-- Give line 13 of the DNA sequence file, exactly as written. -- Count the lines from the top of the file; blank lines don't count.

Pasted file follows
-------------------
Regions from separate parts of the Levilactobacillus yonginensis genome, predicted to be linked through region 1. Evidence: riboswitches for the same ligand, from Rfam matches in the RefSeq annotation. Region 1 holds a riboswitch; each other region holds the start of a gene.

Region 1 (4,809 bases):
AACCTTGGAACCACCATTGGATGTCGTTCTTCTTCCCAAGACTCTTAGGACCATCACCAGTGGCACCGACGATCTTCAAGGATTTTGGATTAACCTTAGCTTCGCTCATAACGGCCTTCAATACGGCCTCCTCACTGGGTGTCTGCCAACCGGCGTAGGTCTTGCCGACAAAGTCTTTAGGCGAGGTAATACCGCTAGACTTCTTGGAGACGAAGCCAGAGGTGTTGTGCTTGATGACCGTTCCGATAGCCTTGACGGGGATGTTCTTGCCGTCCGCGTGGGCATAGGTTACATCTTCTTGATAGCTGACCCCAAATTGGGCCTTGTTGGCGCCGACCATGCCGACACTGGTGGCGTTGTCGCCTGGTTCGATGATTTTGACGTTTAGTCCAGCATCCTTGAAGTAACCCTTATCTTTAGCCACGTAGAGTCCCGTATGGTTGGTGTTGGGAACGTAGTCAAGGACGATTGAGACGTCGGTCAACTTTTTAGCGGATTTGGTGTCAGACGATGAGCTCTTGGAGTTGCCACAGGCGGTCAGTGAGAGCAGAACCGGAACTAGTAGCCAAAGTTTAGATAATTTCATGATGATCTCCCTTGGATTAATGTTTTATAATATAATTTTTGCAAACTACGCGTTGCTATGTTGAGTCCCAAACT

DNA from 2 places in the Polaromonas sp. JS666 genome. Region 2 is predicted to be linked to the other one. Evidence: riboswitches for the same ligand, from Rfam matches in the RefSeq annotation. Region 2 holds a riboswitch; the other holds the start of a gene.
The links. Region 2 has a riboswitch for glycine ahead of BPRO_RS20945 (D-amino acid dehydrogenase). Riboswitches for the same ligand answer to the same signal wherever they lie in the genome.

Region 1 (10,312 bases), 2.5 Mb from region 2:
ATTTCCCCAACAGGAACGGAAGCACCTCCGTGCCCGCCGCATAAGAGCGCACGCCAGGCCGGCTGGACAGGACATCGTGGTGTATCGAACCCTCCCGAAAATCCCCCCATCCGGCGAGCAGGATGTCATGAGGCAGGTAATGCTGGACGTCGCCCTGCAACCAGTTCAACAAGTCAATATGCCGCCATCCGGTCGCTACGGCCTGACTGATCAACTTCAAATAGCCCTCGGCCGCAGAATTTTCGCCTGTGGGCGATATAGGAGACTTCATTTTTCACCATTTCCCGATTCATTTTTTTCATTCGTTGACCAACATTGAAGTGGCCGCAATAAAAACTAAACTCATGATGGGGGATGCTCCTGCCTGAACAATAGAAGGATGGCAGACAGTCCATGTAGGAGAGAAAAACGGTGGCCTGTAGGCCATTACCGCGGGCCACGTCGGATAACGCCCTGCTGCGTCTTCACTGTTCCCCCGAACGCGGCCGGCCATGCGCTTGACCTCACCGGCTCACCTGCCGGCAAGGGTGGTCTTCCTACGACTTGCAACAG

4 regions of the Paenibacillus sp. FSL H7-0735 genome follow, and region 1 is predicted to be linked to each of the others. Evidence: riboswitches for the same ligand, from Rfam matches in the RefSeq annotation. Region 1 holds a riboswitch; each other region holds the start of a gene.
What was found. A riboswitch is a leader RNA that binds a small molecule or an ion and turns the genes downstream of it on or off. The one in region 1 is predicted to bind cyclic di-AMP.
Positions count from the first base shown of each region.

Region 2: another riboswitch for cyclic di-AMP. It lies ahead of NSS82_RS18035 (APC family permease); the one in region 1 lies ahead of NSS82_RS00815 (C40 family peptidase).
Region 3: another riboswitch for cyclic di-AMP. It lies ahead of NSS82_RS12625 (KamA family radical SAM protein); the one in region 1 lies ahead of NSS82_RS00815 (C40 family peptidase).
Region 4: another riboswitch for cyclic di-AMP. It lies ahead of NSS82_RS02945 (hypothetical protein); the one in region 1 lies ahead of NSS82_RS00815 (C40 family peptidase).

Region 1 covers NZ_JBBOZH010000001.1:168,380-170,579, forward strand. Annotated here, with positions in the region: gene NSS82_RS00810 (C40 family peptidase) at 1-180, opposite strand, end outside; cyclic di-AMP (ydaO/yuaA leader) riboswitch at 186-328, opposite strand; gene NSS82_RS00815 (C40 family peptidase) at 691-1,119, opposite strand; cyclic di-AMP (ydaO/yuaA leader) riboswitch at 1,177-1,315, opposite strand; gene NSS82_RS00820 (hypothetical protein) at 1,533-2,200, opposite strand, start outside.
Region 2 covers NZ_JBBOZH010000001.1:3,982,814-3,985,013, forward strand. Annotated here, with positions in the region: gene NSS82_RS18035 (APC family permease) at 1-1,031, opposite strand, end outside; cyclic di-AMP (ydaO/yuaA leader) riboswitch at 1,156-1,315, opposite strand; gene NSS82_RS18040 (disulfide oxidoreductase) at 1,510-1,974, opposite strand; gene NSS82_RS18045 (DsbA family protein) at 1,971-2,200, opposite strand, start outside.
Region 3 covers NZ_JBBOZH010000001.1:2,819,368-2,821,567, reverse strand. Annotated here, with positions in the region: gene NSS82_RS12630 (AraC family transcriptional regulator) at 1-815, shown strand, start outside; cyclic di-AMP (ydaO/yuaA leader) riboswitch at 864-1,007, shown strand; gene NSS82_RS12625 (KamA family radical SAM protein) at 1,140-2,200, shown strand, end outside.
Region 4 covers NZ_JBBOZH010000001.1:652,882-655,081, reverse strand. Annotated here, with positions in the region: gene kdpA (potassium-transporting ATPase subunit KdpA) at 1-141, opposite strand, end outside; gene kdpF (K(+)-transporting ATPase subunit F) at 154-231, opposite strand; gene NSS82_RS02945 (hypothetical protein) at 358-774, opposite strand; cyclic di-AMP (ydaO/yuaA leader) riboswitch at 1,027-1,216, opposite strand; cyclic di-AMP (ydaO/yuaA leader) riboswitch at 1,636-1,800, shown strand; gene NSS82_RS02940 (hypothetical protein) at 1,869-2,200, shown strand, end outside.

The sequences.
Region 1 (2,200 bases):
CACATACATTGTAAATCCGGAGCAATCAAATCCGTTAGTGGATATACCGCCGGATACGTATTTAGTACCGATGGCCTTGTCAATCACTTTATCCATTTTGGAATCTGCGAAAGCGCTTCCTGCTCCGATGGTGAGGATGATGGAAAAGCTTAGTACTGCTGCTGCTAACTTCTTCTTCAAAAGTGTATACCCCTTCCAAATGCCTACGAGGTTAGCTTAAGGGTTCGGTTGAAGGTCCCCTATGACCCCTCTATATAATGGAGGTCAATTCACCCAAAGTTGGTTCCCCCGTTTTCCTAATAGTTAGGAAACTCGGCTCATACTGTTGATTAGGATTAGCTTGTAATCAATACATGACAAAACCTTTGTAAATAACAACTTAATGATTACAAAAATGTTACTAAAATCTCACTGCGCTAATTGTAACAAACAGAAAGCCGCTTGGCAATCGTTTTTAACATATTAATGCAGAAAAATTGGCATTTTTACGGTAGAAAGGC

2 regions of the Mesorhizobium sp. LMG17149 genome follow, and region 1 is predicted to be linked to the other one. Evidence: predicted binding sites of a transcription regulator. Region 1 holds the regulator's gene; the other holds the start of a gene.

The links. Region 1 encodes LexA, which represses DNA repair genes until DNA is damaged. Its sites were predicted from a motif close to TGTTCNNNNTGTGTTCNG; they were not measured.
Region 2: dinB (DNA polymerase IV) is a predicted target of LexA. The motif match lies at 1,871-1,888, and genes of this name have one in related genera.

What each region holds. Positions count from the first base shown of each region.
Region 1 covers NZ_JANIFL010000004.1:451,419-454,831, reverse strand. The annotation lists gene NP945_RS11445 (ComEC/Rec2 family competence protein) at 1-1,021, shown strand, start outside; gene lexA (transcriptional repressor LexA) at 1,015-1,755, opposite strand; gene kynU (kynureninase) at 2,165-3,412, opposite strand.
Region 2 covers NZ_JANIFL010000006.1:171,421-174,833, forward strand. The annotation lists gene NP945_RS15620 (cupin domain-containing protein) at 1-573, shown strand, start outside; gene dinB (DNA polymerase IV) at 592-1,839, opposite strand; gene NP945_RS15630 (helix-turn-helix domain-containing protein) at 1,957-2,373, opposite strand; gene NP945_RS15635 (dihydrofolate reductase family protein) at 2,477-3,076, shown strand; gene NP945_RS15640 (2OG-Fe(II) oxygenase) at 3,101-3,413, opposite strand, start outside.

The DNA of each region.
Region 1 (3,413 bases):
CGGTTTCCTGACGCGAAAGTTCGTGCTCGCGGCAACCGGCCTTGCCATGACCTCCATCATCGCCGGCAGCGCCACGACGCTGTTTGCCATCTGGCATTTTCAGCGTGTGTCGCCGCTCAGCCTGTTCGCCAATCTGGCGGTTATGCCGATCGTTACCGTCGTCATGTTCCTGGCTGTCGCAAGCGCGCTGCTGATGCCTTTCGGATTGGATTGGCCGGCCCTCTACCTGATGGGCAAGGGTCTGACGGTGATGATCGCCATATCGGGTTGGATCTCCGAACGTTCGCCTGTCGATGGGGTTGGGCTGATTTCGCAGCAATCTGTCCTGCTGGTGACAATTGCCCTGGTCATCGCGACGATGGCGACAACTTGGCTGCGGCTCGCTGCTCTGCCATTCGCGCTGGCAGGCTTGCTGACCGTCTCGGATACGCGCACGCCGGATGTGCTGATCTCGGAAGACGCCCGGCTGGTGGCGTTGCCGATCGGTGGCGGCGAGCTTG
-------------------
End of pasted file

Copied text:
Region 4: another riboswitch for cyclic di-AMP. It lies ahead of NSS82_RS02945 (hypothetical protein); the one in region 1 lies ahead of NSS82_RS00815 (C40 family peptidase).